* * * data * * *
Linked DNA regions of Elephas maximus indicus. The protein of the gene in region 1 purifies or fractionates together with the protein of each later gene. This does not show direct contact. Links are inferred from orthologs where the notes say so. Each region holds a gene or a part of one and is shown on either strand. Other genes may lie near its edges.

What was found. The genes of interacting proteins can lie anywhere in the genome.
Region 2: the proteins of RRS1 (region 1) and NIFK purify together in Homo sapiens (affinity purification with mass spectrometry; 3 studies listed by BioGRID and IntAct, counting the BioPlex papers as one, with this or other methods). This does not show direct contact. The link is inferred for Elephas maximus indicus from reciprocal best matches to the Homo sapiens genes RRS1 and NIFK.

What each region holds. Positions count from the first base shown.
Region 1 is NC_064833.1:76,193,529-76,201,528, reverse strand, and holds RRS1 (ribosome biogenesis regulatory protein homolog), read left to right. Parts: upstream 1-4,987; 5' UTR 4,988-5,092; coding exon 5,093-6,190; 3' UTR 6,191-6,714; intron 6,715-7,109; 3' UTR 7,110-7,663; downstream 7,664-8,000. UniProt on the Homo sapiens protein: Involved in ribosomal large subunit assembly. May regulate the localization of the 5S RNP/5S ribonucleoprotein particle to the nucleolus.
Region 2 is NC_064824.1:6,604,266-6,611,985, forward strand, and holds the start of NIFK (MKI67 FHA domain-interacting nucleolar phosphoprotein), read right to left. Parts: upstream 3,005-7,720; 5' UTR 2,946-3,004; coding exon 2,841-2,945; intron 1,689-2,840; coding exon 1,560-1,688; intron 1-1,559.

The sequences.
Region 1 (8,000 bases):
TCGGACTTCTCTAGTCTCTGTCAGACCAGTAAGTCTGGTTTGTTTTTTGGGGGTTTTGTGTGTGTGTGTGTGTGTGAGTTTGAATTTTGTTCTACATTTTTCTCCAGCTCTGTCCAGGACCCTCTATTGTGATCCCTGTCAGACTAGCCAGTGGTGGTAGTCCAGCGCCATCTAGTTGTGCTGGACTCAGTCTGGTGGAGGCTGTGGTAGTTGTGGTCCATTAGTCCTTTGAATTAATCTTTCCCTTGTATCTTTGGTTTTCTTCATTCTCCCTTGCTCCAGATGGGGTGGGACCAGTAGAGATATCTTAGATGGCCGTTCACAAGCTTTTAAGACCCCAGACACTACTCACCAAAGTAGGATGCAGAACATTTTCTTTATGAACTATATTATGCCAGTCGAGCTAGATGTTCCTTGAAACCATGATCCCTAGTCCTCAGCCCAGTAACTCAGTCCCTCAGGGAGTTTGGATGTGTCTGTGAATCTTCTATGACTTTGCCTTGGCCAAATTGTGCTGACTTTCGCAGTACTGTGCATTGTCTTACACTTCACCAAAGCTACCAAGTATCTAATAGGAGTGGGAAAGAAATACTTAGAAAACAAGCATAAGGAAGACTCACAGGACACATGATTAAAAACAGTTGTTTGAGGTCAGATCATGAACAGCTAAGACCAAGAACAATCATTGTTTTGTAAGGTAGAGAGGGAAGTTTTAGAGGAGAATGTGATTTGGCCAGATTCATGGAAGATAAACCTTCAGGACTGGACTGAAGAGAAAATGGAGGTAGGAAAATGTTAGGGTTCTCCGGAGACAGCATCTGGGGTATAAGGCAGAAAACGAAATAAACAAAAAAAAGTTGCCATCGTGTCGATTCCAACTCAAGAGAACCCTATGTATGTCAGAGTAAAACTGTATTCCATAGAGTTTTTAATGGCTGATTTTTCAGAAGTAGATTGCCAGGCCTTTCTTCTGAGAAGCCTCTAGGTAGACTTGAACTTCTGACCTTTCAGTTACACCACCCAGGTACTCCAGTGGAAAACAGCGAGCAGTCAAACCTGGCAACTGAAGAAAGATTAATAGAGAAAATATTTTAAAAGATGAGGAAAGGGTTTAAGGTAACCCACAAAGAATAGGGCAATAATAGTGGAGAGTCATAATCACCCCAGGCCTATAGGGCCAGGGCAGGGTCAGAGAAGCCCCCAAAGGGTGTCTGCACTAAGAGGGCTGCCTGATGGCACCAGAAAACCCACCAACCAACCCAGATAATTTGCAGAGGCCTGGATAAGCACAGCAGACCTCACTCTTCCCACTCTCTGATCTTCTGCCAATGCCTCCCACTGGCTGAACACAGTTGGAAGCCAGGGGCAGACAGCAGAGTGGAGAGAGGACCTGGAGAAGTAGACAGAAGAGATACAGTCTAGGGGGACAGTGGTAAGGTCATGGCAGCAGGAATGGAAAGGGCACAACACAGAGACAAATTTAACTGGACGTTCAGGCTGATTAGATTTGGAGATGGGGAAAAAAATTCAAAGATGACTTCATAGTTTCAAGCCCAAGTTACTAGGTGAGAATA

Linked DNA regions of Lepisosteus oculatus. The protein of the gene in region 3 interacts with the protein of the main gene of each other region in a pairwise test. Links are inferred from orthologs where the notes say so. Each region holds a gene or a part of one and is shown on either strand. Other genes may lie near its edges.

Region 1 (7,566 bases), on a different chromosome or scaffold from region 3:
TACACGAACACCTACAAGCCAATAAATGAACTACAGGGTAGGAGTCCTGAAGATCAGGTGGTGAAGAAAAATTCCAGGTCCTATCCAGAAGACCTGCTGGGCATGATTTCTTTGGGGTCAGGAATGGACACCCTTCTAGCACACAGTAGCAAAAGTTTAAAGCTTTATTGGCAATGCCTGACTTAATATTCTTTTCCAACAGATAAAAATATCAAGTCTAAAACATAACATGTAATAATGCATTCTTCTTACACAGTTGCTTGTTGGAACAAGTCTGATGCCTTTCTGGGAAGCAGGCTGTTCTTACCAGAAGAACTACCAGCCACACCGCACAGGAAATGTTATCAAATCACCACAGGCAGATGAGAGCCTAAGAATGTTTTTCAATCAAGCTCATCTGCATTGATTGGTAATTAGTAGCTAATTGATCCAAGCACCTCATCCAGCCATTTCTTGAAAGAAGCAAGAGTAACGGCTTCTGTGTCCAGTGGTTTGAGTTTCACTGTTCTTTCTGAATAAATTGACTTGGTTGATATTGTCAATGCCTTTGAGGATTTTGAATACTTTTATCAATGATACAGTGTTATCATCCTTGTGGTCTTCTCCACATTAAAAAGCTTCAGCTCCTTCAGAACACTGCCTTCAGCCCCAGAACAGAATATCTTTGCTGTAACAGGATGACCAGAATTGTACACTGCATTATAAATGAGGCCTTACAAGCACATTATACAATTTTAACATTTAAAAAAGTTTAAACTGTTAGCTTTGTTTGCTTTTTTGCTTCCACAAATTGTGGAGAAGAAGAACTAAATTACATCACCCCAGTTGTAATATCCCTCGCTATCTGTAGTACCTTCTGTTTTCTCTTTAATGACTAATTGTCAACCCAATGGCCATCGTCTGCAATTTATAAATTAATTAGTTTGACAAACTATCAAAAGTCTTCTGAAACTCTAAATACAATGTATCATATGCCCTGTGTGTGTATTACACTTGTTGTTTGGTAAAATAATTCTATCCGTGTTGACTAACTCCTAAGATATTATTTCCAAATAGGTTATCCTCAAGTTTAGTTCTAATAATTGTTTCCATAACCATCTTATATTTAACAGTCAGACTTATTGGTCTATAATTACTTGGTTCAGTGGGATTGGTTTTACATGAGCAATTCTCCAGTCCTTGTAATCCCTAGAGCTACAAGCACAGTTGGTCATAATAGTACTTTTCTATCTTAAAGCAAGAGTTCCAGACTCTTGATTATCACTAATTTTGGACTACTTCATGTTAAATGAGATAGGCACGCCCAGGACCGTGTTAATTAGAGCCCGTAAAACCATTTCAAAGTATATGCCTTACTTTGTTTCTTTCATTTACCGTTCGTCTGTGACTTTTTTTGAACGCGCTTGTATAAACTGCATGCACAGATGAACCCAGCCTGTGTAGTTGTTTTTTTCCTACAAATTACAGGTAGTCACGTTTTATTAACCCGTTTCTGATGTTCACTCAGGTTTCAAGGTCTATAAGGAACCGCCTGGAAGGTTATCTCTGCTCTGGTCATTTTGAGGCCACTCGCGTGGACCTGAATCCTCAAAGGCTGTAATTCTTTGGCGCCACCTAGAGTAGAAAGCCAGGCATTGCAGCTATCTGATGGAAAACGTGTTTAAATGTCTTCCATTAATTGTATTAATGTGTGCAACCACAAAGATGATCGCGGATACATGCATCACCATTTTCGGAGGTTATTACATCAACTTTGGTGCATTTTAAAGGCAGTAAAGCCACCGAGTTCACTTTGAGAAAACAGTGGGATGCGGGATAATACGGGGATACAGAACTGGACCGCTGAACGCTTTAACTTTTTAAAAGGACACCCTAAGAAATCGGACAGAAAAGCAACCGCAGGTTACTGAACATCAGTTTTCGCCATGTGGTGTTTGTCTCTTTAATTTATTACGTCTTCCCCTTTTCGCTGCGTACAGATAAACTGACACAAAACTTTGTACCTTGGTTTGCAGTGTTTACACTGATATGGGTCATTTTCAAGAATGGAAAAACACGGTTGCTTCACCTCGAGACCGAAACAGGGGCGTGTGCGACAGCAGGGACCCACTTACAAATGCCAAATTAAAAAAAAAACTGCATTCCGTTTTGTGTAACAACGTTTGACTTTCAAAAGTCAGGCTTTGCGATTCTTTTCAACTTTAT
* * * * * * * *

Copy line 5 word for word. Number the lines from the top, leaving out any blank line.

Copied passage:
Region 1 is NC_064833.1:76,193,529-76,201,528, reverse strand, and holds RRS1 (ribosome biogenesis regulatory protein homolog), read left to right. Parts: upstream 1-4,987; 5' UTR 4,988-5,092; coding exon 5,093-6,190; 3' UTR 6,191-6,714; intron 6,715-7,109; 3' UTR 7,110-7,663; downstream 7,664-8,000. UniProt on the Homo sapiens protein: Involved in ribosomal large subunit assembly. May regulate the localization of the 5S RNP/5S ribonucleoprotein particle to the nucleolus.